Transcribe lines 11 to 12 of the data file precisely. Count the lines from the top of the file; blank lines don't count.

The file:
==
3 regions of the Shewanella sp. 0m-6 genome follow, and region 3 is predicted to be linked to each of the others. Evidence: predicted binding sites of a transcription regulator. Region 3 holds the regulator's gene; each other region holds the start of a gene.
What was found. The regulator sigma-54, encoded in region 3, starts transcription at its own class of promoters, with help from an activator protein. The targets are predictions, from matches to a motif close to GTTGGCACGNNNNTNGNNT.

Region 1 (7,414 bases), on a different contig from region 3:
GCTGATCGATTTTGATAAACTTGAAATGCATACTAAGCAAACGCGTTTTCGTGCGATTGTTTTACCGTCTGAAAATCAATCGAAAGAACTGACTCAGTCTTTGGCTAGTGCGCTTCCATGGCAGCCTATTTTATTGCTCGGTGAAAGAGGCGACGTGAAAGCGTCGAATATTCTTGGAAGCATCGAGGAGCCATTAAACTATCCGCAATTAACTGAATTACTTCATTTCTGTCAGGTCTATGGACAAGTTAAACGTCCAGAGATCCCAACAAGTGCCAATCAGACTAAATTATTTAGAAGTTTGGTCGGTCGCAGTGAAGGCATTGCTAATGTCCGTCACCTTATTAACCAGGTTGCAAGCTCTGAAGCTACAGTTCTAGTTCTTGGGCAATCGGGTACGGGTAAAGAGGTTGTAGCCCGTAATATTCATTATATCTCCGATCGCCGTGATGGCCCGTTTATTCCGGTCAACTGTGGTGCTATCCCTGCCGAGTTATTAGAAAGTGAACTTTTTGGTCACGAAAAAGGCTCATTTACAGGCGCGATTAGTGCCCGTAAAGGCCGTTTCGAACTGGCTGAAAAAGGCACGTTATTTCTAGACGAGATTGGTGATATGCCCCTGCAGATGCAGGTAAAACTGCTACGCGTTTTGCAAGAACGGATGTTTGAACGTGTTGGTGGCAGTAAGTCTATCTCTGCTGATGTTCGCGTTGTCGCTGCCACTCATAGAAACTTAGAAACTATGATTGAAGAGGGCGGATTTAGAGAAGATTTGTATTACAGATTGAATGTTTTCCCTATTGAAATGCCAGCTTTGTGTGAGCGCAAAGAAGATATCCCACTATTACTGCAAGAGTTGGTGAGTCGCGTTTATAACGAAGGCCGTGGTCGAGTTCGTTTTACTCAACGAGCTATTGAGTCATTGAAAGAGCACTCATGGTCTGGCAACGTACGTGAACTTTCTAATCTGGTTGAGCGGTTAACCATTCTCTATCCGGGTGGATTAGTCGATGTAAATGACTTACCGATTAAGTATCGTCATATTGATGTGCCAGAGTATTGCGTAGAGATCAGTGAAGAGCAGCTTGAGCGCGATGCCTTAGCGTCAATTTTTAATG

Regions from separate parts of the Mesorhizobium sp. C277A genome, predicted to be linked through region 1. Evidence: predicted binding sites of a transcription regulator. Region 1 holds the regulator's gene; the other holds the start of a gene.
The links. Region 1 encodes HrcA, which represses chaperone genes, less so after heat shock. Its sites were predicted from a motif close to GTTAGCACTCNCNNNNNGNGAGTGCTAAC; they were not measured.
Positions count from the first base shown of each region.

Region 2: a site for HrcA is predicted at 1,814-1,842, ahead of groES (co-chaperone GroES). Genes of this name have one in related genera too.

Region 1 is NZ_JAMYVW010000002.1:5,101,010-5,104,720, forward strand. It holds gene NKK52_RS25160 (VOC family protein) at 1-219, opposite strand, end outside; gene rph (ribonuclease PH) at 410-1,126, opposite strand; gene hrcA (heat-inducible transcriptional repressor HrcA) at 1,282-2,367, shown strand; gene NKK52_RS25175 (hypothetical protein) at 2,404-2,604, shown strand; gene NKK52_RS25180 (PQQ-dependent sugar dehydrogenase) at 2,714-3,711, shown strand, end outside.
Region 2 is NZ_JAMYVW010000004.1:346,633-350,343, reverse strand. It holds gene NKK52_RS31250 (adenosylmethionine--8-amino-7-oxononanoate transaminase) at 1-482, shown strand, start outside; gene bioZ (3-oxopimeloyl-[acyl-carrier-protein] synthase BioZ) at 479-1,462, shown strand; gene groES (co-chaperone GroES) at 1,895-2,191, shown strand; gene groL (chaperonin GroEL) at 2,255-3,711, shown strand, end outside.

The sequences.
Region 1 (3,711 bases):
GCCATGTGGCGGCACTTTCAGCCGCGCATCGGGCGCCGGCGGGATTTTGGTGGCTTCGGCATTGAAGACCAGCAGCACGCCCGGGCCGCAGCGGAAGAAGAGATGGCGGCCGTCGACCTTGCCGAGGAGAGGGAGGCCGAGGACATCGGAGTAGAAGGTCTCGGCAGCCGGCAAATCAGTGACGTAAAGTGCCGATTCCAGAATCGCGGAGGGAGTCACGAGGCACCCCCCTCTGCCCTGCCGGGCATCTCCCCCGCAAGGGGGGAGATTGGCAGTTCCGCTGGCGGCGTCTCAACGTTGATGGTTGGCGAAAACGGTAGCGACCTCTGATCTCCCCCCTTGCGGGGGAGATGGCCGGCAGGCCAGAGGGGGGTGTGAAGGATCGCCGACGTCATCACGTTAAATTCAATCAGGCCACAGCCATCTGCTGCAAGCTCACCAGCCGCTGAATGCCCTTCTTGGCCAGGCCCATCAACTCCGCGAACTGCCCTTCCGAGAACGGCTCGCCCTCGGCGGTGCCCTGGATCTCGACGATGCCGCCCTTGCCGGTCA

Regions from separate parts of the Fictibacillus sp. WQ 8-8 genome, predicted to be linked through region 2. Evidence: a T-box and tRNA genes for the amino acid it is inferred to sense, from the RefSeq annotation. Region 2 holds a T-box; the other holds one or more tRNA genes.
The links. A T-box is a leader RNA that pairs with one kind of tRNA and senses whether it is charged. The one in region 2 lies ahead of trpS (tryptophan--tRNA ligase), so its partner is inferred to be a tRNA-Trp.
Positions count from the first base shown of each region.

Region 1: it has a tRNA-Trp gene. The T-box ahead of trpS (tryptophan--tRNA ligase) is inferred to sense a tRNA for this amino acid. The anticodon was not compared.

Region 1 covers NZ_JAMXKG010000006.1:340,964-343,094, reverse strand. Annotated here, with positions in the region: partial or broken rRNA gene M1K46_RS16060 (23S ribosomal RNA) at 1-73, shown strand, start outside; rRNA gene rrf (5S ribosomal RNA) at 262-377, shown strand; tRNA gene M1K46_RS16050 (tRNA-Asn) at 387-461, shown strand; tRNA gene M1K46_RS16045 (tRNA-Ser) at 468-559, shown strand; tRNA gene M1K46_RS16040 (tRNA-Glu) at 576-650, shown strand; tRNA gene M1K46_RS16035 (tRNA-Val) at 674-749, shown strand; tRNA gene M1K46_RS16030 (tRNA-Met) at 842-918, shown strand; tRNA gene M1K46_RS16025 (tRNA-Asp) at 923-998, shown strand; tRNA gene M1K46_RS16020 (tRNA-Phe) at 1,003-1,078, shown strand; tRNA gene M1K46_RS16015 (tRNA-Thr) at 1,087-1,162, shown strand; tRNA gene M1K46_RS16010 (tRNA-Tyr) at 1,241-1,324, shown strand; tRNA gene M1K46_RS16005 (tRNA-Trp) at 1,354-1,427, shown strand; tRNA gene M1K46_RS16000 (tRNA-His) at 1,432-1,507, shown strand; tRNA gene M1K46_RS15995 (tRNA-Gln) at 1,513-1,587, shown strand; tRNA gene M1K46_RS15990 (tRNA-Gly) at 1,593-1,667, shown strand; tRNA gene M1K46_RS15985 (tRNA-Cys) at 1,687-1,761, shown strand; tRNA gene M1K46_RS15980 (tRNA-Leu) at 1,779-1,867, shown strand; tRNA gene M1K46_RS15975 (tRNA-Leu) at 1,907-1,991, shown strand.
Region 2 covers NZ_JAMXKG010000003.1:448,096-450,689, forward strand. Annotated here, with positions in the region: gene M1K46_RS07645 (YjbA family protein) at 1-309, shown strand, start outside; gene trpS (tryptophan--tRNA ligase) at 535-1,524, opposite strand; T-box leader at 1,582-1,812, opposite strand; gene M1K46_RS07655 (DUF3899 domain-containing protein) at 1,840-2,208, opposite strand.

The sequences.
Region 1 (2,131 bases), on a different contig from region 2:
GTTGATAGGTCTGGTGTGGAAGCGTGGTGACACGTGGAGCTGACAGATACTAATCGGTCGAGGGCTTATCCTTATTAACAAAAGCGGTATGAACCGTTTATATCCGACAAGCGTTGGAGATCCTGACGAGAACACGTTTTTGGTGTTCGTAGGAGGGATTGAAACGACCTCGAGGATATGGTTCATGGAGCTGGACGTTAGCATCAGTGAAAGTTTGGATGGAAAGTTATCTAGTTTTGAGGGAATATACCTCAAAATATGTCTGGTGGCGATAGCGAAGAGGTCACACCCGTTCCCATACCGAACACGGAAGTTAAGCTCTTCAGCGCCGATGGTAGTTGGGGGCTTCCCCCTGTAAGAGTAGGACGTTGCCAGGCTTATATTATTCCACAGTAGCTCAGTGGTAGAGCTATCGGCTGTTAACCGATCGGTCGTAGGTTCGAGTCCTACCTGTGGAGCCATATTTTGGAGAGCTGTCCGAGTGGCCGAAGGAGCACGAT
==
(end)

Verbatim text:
The sequences.
Region 1 (3,711 bases):